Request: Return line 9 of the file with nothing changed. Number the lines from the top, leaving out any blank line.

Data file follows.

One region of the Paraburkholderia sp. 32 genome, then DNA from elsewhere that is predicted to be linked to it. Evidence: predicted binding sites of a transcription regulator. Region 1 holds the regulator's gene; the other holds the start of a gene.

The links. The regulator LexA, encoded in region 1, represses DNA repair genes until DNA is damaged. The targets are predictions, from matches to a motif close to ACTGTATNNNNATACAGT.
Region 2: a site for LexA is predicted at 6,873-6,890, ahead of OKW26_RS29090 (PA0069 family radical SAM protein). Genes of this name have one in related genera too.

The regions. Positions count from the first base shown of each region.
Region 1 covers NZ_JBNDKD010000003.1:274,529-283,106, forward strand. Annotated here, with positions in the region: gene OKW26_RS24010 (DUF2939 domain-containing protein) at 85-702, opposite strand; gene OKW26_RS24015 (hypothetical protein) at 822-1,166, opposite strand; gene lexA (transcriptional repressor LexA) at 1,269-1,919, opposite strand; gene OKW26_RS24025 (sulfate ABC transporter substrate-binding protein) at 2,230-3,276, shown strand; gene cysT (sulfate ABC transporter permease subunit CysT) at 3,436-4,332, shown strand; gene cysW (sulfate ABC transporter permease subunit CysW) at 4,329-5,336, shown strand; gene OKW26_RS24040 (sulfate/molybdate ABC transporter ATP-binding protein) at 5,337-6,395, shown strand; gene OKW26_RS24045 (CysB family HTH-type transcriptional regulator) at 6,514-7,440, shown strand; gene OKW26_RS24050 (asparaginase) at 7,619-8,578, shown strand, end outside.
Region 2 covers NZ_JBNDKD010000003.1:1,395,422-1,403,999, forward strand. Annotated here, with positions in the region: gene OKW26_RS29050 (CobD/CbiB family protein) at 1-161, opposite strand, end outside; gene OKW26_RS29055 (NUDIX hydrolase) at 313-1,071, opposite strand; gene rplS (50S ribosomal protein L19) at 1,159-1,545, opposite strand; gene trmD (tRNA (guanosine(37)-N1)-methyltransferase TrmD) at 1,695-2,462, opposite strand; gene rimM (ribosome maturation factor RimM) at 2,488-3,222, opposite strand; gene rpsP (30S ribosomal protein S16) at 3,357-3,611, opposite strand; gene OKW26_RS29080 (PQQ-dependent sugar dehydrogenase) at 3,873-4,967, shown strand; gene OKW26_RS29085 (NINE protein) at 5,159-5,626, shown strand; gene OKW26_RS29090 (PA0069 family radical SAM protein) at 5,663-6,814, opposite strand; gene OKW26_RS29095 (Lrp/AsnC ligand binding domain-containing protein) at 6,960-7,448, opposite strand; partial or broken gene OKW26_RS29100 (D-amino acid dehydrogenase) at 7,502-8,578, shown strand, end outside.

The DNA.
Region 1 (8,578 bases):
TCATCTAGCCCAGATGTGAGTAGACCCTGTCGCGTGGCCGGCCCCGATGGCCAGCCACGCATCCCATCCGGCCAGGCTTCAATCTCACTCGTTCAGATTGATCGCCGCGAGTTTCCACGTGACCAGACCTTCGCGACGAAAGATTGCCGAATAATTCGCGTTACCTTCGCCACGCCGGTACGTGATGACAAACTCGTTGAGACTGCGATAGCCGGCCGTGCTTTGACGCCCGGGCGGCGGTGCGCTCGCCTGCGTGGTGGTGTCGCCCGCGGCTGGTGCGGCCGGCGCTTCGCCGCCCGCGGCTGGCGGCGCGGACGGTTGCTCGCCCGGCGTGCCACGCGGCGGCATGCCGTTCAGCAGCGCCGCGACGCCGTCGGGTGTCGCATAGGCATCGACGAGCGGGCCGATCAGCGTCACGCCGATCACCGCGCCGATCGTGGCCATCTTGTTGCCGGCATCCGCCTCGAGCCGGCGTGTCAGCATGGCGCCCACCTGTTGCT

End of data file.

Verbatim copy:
TCATCTAGCCCAGATGTGAGTAGACCCTGTCGCGTGGCCGGCCCCGATGGCCAGCCACGCATCCCATCCGGCCAGGCTTCAATCTCACTCGTTCAGATTGATCGCCGCGAGTTTCCACGTGACCAGACCTTCGCGACGAAAGATTGCCGAATAATTCGCGTTACCTTCGCCACGCCGGTACGTGATGACAAACTCGTTGAGACTGCGATAGCCGGCCGTGCTTTGACGCCCGGGCGGCGGTGCGCTCGCCTGCGTGGTGGTGTCGCCCGCGGCTGGTGCGGCCGGCGCTTCGCCGCCCGCGGCTGGCGGCGCGGACGGTTGCTCGCCCGGCGTGCCACGCGGCGGCATGCCGTTCAGCAGCGCCGCGACGCCGTCGGGTGTCGCATAGGCATCGACGAGCGGGCCGATCAGCGTCACGCCGATCACCGCGCCGATCGTGGCCATCTTGTTGCCGGCATCCGCCTCGAGCCGGCGTGTCAGCATGGCGCCCACCTGTTGCT